How dangerous would this be?
"In the context of the original accident and ground leakage they've had going on for 2.5 years? After a short period of time you probably couldn't even detect it, quite honestly," said Friedlander. "The currents, the background radiation that's already there -- the contaminated water would get diluted out by the vastness of the Pacific." Fisheries around the area have closed as the catch is not fit for consumption.
"But a good responsible nuclear operator would do everything possible to clean that water up to the best technological standards of today -- which is very clean. It's only the residue that technology can't clean up that gets put in the ocean."
How radiation can be removed from the contaminated water?
"With off the shelf technology you can get rid of nearly all radioactivity to below detectable levels," he said. One exception was tritium, which he said, "requires completely different technology that you couldn't deploy on this scale." Aside from that, technology existed to be able to process the water to acceptable levels for release.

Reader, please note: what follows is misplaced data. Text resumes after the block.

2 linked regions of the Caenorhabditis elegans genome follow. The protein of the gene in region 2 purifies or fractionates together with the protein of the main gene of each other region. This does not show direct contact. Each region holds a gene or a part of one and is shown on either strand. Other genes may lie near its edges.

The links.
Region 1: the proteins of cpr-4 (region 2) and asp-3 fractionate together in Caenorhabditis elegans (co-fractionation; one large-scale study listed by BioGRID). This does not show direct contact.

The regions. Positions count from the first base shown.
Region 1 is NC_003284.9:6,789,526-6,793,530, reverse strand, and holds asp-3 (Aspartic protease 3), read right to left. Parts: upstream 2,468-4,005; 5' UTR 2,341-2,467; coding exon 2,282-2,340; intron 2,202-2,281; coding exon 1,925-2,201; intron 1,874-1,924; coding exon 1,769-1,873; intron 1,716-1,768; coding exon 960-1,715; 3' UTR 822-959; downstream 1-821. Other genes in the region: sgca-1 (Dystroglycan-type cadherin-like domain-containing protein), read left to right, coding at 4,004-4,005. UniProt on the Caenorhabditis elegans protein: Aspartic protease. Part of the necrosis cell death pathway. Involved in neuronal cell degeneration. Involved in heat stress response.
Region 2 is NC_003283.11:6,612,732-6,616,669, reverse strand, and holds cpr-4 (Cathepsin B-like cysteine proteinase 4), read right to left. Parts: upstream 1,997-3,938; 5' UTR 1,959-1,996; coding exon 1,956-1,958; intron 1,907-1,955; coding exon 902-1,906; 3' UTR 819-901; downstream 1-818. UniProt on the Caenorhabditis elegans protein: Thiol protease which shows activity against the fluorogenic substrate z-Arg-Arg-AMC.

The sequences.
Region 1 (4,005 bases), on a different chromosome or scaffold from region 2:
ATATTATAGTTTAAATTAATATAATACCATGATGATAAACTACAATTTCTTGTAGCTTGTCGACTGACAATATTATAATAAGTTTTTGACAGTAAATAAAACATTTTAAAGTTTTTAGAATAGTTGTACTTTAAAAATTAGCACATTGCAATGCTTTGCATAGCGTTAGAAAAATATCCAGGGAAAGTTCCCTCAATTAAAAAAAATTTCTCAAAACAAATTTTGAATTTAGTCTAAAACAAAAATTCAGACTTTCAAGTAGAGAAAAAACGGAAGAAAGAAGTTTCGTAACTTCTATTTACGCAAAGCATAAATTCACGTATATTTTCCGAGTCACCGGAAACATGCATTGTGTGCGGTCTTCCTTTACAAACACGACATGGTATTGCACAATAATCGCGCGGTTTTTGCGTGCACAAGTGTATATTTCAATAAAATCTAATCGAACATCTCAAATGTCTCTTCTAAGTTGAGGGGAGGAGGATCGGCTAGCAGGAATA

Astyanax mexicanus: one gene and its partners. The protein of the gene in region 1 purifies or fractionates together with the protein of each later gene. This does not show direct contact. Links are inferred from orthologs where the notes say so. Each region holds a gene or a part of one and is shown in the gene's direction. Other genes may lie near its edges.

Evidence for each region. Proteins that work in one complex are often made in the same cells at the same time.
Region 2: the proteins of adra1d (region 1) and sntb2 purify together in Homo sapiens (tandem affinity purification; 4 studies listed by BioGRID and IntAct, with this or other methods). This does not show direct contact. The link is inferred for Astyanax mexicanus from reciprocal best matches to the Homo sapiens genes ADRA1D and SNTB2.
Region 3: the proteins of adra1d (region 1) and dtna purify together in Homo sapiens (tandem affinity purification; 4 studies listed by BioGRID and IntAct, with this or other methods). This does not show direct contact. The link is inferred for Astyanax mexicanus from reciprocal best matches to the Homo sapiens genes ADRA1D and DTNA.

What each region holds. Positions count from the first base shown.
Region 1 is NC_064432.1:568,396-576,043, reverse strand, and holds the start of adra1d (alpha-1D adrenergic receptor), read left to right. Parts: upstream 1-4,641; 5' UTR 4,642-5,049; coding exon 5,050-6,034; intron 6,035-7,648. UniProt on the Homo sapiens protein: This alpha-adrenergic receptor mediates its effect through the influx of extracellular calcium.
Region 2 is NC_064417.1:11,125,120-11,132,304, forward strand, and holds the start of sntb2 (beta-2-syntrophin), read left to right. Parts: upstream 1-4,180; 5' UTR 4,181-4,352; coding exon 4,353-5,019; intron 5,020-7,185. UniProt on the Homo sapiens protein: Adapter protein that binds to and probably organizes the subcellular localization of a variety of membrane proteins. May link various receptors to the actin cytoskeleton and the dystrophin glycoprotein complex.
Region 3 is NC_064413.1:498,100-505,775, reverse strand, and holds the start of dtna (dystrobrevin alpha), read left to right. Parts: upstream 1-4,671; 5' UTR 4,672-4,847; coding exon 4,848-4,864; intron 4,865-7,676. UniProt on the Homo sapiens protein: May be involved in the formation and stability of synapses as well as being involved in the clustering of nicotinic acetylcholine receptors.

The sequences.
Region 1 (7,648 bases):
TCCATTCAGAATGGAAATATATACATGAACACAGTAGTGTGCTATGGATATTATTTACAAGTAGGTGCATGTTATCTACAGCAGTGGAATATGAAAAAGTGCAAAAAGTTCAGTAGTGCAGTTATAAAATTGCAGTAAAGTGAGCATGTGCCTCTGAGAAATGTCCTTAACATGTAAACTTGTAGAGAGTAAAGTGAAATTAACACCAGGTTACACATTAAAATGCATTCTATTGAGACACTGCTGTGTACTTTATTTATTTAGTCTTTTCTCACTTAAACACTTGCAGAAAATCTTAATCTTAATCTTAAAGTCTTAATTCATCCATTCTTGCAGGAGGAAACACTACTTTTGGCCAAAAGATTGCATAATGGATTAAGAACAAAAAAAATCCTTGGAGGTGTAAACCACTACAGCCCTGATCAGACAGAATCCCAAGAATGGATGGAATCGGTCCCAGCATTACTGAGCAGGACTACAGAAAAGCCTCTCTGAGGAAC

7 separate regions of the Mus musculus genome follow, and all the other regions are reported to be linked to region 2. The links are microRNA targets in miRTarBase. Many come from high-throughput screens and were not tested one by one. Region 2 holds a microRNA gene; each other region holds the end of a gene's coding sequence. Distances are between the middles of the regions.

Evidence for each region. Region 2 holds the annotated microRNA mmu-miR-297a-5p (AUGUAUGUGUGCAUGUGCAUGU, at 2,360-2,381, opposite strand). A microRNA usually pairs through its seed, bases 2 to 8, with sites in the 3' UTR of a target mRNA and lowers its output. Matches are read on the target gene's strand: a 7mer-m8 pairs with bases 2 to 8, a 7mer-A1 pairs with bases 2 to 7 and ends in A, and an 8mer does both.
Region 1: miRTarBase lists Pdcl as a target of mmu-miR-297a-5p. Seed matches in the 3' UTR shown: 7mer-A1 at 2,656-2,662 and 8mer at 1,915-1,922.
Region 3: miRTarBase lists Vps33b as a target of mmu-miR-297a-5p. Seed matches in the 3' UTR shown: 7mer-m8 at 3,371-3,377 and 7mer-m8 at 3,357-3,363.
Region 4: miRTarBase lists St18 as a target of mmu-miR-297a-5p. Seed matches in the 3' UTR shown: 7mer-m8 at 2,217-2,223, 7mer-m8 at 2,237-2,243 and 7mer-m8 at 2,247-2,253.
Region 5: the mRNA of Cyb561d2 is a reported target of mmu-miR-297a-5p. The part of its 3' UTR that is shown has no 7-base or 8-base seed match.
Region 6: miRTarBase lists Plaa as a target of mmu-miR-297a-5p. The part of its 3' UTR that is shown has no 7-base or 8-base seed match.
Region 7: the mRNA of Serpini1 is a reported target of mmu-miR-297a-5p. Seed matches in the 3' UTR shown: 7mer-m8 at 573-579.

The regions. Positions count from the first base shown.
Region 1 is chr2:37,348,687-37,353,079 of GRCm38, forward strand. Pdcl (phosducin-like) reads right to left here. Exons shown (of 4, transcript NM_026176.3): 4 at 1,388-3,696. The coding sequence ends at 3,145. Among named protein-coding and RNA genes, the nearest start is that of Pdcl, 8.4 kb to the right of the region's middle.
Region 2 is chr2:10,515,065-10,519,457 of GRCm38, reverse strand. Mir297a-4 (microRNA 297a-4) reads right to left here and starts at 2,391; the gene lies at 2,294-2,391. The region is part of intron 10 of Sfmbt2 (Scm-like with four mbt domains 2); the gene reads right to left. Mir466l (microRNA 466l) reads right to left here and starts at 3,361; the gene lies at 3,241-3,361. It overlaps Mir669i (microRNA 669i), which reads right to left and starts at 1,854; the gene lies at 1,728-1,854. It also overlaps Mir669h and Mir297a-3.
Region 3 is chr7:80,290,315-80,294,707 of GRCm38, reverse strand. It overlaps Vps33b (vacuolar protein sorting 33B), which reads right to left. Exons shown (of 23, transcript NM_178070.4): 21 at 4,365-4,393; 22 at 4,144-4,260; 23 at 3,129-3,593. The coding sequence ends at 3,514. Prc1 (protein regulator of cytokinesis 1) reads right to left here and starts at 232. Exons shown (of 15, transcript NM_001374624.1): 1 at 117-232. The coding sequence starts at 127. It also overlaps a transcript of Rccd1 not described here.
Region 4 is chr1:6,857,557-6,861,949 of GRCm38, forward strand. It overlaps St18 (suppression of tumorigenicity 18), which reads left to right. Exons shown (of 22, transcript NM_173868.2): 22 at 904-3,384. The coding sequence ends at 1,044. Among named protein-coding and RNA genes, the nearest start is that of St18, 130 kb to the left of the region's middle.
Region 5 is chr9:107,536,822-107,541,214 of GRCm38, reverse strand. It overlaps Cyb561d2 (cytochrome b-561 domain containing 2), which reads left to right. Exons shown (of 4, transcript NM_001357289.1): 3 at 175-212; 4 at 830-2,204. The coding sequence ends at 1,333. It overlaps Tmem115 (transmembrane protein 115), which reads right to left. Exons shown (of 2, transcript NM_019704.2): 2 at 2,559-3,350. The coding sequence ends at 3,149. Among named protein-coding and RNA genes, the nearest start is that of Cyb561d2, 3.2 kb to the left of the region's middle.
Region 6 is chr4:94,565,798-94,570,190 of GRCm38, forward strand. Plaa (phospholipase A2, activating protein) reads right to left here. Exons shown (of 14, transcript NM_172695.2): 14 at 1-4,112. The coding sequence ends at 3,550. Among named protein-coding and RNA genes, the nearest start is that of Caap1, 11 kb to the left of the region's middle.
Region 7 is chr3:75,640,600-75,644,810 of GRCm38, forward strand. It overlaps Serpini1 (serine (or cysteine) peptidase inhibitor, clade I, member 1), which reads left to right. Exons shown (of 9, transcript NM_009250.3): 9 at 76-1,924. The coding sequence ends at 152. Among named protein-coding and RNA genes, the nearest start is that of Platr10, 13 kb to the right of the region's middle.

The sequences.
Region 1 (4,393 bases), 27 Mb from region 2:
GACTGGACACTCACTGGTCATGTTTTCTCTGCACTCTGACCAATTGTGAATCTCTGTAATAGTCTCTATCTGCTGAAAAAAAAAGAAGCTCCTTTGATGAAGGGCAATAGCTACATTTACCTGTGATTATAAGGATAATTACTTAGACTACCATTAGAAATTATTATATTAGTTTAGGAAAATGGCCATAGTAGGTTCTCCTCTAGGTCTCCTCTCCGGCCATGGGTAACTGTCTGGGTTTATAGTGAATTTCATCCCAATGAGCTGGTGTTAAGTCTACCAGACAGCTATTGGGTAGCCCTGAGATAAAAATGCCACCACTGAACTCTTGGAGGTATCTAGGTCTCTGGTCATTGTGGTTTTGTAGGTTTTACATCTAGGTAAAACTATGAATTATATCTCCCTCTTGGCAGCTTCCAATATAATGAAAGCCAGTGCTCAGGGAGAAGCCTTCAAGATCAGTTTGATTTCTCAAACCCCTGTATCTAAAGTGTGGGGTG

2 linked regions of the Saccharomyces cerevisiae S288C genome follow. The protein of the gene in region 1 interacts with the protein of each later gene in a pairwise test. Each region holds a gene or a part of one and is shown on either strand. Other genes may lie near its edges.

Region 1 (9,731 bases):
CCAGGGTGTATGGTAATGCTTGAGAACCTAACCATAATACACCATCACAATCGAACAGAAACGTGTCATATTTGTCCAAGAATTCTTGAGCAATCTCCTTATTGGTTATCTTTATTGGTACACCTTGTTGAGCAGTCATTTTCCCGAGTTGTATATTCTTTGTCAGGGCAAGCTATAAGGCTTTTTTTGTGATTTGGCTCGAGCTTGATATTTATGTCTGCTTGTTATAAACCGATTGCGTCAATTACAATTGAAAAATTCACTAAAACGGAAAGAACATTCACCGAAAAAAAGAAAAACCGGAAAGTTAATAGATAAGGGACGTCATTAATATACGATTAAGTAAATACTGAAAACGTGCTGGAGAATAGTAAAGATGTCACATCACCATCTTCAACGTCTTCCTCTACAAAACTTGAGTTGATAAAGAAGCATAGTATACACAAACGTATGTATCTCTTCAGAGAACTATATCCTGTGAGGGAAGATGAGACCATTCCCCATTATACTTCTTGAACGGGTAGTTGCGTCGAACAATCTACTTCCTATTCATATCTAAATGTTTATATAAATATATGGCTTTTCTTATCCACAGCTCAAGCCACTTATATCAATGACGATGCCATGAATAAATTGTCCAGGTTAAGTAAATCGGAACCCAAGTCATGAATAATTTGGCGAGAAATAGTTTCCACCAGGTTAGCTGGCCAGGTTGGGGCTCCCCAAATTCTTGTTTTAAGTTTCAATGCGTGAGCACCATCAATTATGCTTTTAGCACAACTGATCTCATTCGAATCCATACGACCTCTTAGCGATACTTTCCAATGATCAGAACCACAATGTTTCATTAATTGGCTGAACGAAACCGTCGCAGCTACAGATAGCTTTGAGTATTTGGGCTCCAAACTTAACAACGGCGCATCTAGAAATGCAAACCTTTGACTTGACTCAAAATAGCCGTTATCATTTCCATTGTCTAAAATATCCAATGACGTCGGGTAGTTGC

What are the options to halt this leakage?
TEPCO has proposed setting up a subterranean barrier around the plant by freezing the ground around it, preventing groundwater from leaking into the damaged plant and carrying radioactive particles with it as it seeps out.
The plan to freeze the ground presents significant technical challenges. It could involve plunging thousands of tubes carrying a powerful coolant liquid deep into the ground surrounding the stricken reactor buildings. The technology has been used before in the construction of tunnels, but never on the massive scale that the Fukushima plant would require.
Will it work?
According to Friedlander, this technology has only really been employed as a temporary solution, during construction projects for example -- but to attempt to use the freezing option as a long-term option would make little sense.
He said the only viable option is to clean the water to a standard where it can be released. "I get it's going to take 40 years to decontaminate those buildings," he said.
"But there has to be a way to figure out where groundwater intrusion is coming from and stop it. There has to be a way of doing that from outside the buildings -- you can't be getting rid of 400 tons of water a day with no end in sight.
"This is nothing more sophisticated than when your basement at home leaks. There's well established technology for dealing with groundwater intrusion in facilities.
"But freezing the ground for 40 years doesn't sound like a sustainable solution."